Social media is an effective means to spread our journalism and hear from the public. But it's become increasingly clear that social media communities can give rise to toxicity and harm. WBUR journalists should know that there is support available to them when they come under attack.
Guideline: Recognize and avoid conflicts of interest.
It's not always easy to detect when we have a personal or professional stake that might conflict — or even appear to conflict — with our journalistic duty. Conflicts of interest come in many shapes — financial holdings, romantic relationships, family ties, book deals, speaking engagements, and other situations. It's important to regularly review how our connections are entangled with the subjects of our reporting, and when necessary, to take action.
In minor cases, we might satisfy an apparent conflict by prominently disclosing it, and perhaps explaining to the public why it doesn't compromise our work. When presented with more significant conflicts, our best response is to avoid them. Certain conflicts are unavoidable, and may require us to recuse ourselves from certain coverage. More specific guidance on how to make these decisions appears in the sections below.
Guideline: Know when to disclose, and when to recuse.
All WBUR journalists must tell supervisors in advance about potential conflicts of interest. When first assigned to cover or work on a matter, disclose to your immediate supervisors any business, commercial, financial or personal interests where such interests might reasonably be construed as being in actual, apparent or potential conflict with our duties. This includes situations in which a spouse, family member or companion is an active participant in a subject area that you cover. In the financial category, this does not include an investment by you or your spouse, family member or companion in mutual funds or pension funds that are invested by fund managers in a broad range of companies (unless, of course, the assignment concerns those specific funds).
When a spouse, family member, partner or companion is involved in political activity, be sensitive that this could create real or perceived conflicts of interest. In such instances, advise your supervisor so that it can be determined whether you should recuse yourself from a certain story or area of coverage.
Guideline: Consult with supervisors on outside work.
WBUR offers its journalists the chance to reach huge audiences across all of our platforms. We agree to not compete with WBUR and to make it the primary outlet for the journalism created by WBUR staff.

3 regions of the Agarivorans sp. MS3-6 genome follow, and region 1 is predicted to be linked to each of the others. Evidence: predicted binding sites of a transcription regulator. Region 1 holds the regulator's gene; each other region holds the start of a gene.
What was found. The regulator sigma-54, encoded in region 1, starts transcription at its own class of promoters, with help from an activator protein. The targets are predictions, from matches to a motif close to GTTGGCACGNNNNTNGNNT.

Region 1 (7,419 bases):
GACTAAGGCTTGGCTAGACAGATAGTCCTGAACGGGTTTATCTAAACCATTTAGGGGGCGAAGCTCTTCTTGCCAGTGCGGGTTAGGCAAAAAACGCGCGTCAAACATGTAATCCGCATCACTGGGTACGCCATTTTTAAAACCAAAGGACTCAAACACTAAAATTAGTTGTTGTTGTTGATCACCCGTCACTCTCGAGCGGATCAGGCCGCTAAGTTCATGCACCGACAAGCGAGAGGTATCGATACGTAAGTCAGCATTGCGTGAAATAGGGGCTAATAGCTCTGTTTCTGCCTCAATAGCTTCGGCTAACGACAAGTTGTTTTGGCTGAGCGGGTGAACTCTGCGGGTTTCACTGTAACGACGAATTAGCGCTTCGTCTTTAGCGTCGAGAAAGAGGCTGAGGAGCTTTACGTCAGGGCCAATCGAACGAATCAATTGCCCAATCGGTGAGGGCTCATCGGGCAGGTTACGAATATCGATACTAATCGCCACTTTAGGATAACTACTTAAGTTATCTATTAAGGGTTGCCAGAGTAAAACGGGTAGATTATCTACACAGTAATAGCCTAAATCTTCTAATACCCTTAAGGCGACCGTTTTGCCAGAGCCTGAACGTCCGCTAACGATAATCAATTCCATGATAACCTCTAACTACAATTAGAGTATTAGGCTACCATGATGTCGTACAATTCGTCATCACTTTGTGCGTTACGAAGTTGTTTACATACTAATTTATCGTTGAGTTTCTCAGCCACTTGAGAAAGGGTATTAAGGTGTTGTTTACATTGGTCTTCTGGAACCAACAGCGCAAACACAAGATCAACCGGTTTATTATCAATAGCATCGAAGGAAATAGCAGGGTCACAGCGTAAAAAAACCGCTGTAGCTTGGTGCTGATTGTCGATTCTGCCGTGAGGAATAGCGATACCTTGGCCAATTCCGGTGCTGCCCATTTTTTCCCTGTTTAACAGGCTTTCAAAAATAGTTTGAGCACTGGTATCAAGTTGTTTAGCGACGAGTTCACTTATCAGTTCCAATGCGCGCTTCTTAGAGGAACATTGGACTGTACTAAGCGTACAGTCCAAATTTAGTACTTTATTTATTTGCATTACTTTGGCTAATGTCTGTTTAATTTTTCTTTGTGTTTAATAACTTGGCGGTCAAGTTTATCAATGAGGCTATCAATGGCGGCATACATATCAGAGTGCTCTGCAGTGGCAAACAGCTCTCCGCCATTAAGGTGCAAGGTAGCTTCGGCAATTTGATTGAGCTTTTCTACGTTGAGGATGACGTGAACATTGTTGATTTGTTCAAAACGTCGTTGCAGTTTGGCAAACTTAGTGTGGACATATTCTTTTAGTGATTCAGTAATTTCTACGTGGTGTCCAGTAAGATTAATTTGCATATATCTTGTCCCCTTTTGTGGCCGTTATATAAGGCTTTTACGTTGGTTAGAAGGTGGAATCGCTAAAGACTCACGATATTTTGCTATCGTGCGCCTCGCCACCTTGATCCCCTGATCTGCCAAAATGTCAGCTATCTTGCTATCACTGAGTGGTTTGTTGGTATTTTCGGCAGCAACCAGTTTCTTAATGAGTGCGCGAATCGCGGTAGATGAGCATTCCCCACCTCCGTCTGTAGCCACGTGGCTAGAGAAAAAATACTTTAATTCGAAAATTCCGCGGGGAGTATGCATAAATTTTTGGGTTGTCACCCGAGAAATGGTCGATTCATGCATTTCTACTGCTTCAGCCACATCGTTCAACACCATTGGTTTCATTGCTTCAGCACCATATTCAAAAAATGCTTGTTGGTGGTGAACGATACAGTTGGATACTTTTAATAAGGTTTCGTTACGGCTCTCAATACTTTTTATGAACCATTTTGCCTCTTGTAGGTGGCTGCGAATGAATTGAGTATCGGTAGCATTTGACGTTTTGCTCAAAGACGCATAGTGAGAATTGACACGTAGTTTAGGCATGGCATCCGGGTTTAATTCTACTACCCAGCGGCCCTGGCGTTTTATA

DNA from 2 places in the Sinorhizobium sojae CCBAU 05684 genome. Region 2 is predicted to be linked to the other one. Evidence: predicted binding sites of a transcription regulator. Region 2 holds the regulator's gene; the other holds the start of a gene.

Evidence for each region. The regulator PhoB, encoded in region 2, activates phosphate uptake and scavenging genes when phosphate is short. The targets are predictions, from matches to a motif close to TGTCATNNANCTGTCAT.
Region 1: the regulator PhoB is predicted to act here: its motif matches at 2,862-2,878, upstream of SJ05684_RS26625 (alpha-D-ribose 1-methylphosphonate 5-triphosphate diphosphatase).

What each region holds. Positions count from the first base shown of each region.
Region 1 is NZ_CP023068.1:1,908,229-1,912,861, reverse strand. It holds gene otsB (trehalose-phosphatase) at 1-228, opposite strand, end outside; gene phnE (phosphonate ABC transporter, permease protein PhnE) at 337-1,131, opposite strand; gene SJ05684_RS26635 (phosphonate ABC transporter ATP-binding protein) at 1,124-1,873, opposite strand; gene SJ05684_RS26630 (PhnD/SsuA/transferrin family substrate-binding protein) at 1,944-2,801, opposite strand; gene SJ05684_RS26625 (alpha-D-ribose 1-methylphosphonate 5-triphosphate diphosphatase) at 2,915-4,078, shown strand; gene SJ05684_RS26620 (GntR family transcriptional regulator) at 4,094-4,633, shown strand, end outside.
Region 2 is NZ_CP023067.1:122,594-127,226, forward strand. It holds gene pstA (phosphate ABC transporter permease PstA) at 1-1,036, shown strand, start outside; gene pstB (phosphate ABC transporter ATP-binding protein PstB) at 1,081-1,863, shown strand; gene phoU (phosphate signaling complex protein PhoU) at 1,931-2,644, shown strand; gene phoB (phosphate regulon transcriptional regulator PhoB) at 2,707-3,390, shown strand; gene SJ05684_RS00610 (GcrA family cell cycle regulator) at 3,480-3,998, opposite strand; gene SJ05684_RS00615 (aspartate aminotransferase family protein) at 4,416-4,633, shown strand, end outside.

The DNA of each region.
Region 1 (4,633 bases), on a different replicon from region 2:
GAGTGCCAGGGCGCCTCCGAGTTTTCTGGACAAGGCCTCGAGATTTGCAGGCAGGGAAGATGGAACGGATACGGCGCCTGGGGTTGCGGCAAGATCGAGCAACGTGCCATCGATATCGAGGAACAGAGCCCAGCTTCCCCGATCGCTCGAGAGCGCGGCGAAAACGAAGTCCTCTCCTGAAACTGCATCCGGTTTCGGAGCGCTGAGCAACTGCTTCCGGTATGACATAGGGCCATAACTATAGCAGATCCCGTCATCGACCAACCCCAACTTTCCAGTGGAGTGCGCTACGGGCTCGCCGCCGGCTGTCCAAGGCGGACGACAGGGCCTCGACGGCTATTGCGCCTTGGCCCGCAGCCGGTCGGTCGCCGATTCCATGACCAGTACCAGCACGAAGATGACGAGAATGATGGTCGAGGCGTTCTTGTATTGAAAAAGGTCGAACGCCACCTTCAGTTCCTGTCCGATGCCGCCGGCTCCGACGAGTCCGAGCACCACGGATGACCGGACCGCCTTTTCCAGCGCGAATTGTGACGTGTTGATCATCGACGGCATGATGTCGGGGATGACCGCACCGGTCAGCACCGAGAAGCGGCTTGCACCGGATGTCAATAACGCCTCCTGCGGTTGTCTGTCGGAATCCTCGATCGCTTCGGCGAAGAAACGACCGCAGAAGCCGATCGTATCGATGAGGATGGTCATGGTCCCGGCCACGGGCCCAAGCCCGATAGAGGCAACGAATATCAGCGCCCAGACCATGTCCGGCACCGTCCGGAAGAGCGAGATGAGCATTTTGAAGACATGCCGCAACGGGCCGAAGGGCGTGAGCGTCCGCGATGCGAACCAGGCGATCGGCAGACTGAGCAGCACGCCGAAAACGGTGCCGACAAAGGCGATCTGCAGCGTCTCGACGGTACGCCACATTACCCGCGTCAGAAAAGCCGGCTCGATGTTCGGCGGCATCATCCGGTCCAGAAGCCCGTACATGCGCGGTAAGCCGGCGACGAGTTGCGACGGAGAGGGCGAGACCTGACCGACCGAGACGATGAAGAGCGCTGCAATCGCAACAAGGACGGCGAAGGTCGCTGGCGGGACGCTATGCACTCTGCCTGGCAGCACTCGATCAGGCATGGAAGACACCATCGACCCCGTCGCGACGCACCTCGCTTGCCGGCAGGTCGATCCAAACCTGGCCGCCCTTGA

WBUR journalists are able to take advantage of other opportunities so long as they do not interfere or conflict with the work we do for WBUR. WBUR journalists sometimes write books, magazine pieces and newspaper articles, appear on panels and give speeches and presentations. Our expertise is extremely valuable. Universities may ask us to teach and lecture. These are opportunities that can provide benefits and offer us the chance to stretch, to reflect on our work and to broaden the reach of our journalism.
But outside work can also present challenges. It requires working with organizations that might have different goals and standards than WBUR. It can sometimes present entanglements that conflict with our journalistic independence.
We must be selective about these opportunities and vigilant about the challenges they pose. WBUR journalists are expected to abide by our ethical standards while doing outside work. Supervisors should be consulted (and return a quick answer) on freelance journalistic work.
WBUR CitySpace and Public Events
How WBUR Journalists Respond to Requests for Public Appearances
There is great value in WBUR journalists engaging with the public beyond our news programming. We can contribute our journalistic expertise and we also have the opportunity to connect with and learn from members of the communities that we serve. WBUR’s CitySpace offers us a unique opportunity for such connections. Other WBUR produced events can offer similar value. And some non-WBUR community events can provide meaningful engagement with the public.
That said, we consider each request on its own merit and recognize that our journalists always represent WBUR in any public forum or event. Our journalistic integrity and the reputation of WBUR are always paramount.